PLANTS OF THE CONNECTICUT RIVER

For inquiries contact Ed Klekowski

A great variety of different plant species occurs either in or along the Connecticut River. As the longest river in New England, flowing 410 miles from near the Canadian border to Long Island Sound, the river's habitats are not only diverse at any one site but change as we travel north from the temperate marine estuary at Long Island Sound to the boreal lakes where the river originates. The plants in and along the Connecticut River include species in almost every major evolutionary line.

Botanists have traditionally divided the plants into two groups:
1. Algae
2. Land Plants
We will deal with the very diverse group of "plant-like" forms that constitute the Algae in another section of this website; here let's focus on the Land Plants. Among the Land Plants there are terrestrial, aquatic (fresh water inhabiting) and marine species; this may initially appear confusing, but it is analogous to mammals, a predominantly terrestrial group that has evolved whales and seals. So to begin with, we can organize the Land Plant flora of the Connecticut River into where the species live: terrestrial, aquatic, or marine. Since we are just beginning the website, the following table includes only two of the three categories, but it will grow!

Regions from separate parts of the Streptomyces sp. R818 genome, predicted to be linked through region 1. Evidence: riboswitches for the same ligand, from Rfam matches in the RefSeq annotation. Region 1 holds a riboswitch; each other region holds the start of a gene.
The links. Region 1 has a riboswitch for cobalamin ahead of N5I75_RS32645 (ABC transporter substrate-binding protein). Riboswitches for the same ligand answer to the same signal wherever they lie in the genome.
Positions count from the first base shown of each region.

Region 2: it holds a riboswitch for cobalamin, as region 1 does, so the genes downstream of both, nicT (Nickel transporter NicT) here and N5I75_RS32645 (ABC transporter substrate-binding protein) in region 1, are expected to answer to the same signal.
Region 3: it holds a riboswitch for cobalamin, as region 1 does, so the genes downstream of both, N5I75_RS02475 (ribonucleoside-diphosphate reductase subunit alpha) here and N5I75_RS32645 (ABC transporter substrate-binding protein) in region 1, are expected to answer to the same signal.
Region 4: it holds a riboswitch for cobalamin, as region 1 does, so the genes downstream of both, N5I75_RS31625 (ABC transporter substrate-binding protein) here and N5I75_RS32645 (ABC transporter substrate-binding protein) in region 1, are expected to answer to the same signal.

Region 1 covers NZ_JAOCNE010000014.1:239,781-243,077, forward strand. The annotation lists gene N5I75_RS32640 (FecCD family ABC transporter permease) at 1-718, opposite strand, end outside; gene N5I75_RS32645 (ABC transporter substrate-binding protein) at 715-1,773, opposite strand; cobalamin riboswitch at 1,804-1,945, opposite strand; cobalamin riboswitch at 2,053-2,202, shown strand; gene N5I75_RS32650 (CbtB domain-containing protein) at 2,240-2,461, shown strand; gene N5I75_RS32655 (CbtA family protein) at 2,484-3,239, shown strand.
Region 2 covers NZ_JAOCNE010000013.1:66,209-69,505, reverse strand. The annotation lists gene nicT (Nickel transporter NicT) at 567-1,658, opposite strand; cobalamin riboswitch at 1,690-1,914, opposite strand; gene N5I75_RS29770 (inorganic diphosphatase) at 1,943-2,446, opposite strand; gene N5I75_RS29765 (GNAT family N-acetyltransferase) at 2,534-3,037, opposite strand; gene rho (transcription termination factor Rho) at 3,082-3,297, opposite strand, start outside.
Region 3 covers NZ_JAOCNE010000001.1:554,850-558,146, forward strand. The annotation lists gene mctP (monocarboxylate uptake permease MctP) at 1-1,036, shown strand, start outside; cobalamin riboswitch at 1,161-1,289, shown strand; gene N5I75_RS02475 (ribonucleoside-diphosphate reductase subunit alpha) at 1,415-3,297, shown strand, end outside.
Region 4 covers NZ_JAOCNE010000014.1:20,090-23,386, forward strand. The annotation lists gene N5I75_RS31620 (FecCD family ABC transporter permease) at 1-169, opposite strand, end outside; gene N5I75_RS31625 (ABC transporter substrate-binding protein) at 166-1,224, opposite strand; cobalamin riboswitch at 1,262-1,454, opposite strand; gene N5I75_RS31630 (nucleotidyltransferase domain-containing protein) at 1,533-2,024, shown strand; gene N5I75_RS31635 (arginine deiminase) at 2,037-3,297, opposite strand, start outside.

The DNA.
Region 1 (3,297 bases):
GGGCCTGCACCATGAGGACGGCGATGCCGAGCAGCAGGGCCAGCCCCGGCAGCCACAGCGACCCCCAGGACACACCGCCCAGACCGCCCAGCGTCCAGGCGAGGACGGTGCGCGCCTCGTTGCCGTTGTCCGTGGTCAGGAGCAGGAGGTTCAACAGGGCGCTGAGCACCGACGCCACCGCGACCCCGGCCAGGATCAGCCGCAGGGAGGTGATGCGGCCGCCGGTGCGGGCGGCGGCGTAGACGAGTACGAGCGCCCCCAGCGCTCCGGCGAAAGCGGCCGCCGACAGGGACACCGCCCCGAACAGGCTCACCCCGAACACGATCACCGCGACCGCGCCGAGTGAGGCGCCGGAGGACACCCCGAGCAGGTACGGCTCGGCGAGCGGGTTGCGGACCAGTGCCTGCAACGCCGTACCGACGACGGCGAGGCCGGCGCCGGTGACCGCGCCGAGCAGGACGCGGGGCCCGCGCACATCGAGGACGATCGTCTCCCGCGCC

VASCULAR PLANTS

AquaticTerrestrial
Eel GrassGroundnut
Wild RiceEdible Ferns
Invasive SpeciesLiving Fossil
Wigwam Birch
The Royal Fern

NON-VASCULAR PLANTS (Bryophytes)

AquaticTerrestrial
Giant Water MossMosses
Liverworts

PLANT PROCESSES

Photosynthesis

The Land Plants themselves constitute a very diverse assemblage of organisms and represent the culmination of over 400,000,000 years of evolution. The first fossils of Land Plants occur in the late Silurian period, the beginning of the Age of Fishes. The only land animals present then were primitive arthropods. Connecticut River Land Plants fall into the following broad groupings:

Bryophytes - nonseed bearing plants, reproduce by spores, haploid phase is dominant, vascular tissue (xylem and phloem) is absent. Mosses and Liverworts.
Pteridophytes - nonseed bearing plants, reproduce by spores, diploid phase is dominant, vascular tissue present. Ferns, Horsetails, Clubmosses, Quillworts.
Gymnosperms - seed plants, diploid phase is dominant, vascular tissue present. Conifers: Pines, Spruces, Cedars, Firs.
Angiosperms - seed plants, diploid phase is dominant, vascular tissue present. FLOWERS present. Roses, Daisies, Maples, Elms, Grasses, and many many others!

References:

Bold, H. C. Morphology of Plants. (Any edition) Harper

and Row, Publishers, New York.

Bell, A. D. Plant Form: An Illustrated Guide to Flowering

Plant Morphology. Oxford University Press.

Gifford, E. and Foster, A. Morphology of Vascular Plants.

(Any edition) Freeman and Co., New York.

Harlow, W. And Harrar, E. Textbook of Dendrology. (Forest

trees of the U.S. and Canada. McGraw Hill.

Stern, K. R. Introductory Plant Biology. (Any edition)

Brown Publishers.

Raven, P. H., Evert, R. F. And Eichhorn, S. E. Biology of

Plants. (Any edition) Worth Publishers

Identification Guides:

Fassett, N. C. A Manual of Aquatic Plants. (Any edition)

McGraw Hill.

Tiner, R. W., Jr. A Field Guide to Coastal Wetland Plants of

the Northeastern United States. University of
Massachusetts Press, Amherst.

Magee, D. W. Freshwater Wetlands. University of

Massachusetts Press, Amherst.